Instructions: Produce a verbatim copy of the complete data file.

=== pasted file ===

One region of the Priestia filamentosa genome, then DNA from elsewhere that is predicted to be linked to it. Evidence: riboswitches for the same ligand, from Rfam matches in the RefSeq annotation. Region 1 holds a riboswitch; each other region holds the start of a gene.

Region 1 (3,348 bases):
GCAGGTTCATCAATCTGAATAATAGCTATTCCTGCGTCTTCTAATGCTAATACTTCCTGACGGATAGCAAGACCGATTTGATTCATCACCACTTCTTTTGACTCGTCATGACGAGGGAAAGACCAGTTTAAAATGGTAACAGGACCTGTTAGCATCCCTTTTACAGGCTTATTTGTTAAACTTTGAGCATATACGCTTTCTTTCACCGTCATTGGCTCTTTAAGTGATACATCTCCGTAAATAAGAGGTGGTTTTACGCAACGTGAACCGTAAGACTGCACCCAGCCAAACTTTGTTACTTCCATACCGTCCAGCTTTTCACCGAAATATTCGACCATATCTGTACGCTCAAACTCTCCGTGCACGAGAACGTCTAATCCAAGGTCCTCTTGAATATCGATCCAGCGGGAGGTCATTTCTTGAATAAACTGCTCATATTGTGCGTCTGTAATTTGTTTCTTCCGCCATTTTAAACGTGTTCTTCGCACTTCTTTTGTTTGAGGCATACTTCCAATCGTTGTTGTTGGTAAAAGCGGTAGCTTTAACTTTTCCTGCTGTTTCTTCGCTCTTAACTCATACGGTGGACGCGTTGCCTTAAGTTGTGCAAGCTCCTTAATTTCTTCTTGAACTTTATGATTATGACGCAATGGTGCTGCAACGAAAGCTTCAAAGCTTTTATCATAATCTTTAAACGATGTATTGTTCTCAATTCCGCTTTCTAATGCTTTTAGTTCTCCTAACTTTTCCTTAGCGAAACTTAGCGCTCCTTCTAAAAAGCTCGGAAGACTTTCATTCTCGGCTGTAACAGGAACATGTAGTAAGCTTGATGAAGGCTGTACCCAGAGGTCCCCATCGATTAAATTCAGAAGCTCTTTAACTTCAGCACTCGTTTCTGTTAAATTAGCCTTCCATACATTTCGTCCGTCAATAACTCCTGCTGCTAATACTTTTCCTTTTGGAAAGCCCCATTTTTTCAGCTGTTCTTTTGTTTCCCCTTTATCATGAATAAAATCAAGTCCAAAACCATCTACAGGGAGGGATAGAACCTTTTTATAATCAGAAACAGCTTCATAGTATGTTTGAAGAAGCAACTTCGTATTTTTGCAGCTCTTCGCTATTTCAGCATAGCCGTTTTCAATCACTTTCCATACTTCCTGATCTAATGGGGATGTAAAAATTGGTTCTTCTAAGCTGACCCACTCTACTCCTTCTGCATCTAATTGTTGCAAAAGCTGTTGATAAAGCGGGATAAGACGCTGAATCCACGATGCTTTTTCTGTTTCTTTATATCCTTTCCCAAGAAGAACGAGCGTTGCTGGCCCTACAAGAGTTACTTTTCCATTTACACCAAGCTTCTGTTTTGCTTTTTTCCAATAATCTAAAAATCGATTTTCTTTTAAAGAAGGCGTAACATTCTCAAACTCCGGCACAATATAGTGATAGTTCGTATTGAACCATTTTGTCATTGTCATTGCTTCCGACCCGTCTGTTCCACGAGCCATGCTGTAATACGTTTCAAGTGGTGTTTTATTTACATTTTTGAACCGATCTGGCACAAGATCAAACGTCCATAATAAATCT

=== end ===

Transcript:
One region of the Priestia filamentosa genome, then DNA from elsewhere that is predicted to be linked to it. Evidence: riboswitches for the same ligand, from Rfam matches in the RefSeq annotation. Region 1 holds a riboswitch; each other region holds the start of a gene.

Region 1 (3,348 bases):
GCAGGTTCATCAATCTGAATAATAGCTATTCCTGCGTCTTCTAATGCTAATACTTCCTGACGGATAGCAAGACCGATTTGATTCATCACCACTTCTTTTGACTCGTCATGACGAGGGAAAGACCAGTTTAAAATGGTAACAGGACCTGTTAGCATCCCTTTTACAGGCTTATTTGTTAAACTTTGAGCATATACGCTTTCTTTCACCGTCATTGGCTCTTTAAGTGATACATCTCCGTAAATAAGAGGTGGTTTTACGCAACGTGAACCGTAAGACTGCACCCAGCCAAACTTTGTTACTTCCATACCGTCCAGCTTTTCACCGAAATATTCGACCATATCTGTACGCTCAAACTCTCCGTGCACGAGAACGTCTAATCCAAGGTCCTCTTGAATATCGATCCAGCGGGAGGTCATTTCTTGAATAAACTGCTCATATTGTGCGTCTGTAATTTGTTTCTTCCGCCATTTTAAACGTGTTCTTCGCACTTCTTTTGTTTGAGGCATACTTCCAATCGTTGTTGTTGGTAAAAGCGGTAGCTTTAACTTTTCCTGCTGTTTCTTCGCTCTTAACTCATACGGTGGACGCGTTGCCTTAAGTTGTGCAAGCTCCTTAATTTCTTCTTGAACTTTATGATTATGACGCAATGGTGCTGCAACGAAAGCTTCAAAGCTTTTATCATAATCTTTAAACGATGTATTGTTCTCAATTCCGCTTTCTAATGCTTTTAGTTCTCCTAACTTTTCCTTAGCGAAACTTAGCGCTCCTTCTAAAAAGCTCGGAAGACTTTCATTCTCGGCTGTAACAGGAACATGTAGTAAGCTTGATGAAGGCTGTACCCAGAGGTCCCCATCGATTAAATTCAGAAGCTCTTTAACTTCAGCACTCGTTTCTGTTAAATTAGCCTTCCATACATTTCGTCCGTCAATAACTCCTGCTGCTAATACTTTTCCTTTTGGAAAGCCCCATTTTTTCAGCTGTTCTTTTGTTTCCCCTTTATCATGAATAAAATCAAGTCCAAAACCATCTACAGGGAGGGATAGAACCTTTTTATAATCAGAAACAGCTTCATAGTATGTTTGAAGAAGCAACTTCGTATTTTTGCAGCTCTTCGCTATTTCAGCATAGCCGTTTTCAATCACTTTCCATACTTCCTGATCTAATGGGGATGTAAAAATTGGTTCTTCTAAGCTGACCCACTCTACTCCTTCTGCATCTAATTGTTGCAAAAGCTGTTGATAAAGCGGGATAAGACGCTGAATCCACGATGCTTTTTCTGTTTCTTTATATCCTTTCCCAAGAAGAACGAGCGTTGCTGGCCCTACAAGAGTTACTTTTCCATTTACACCAAGCTTCTGTTTTGCTTTTTTCCAATAATCTAAAAATCGATTTTCTTTTAAAGAAGGCGTAACATTCTCAAACTCCGGCACAATATAGTGATAGTTCGTATTGAACCATTTTGTCATTGTCATTGCTTCCGACCCGTCTGTTCCACGAGCCATGCTGTAATACGTTTCAAGTGGTGTTTTATTTACATTTTTGAACCGATCTGGCACAAGATCAAACGTCCATAATAAATCT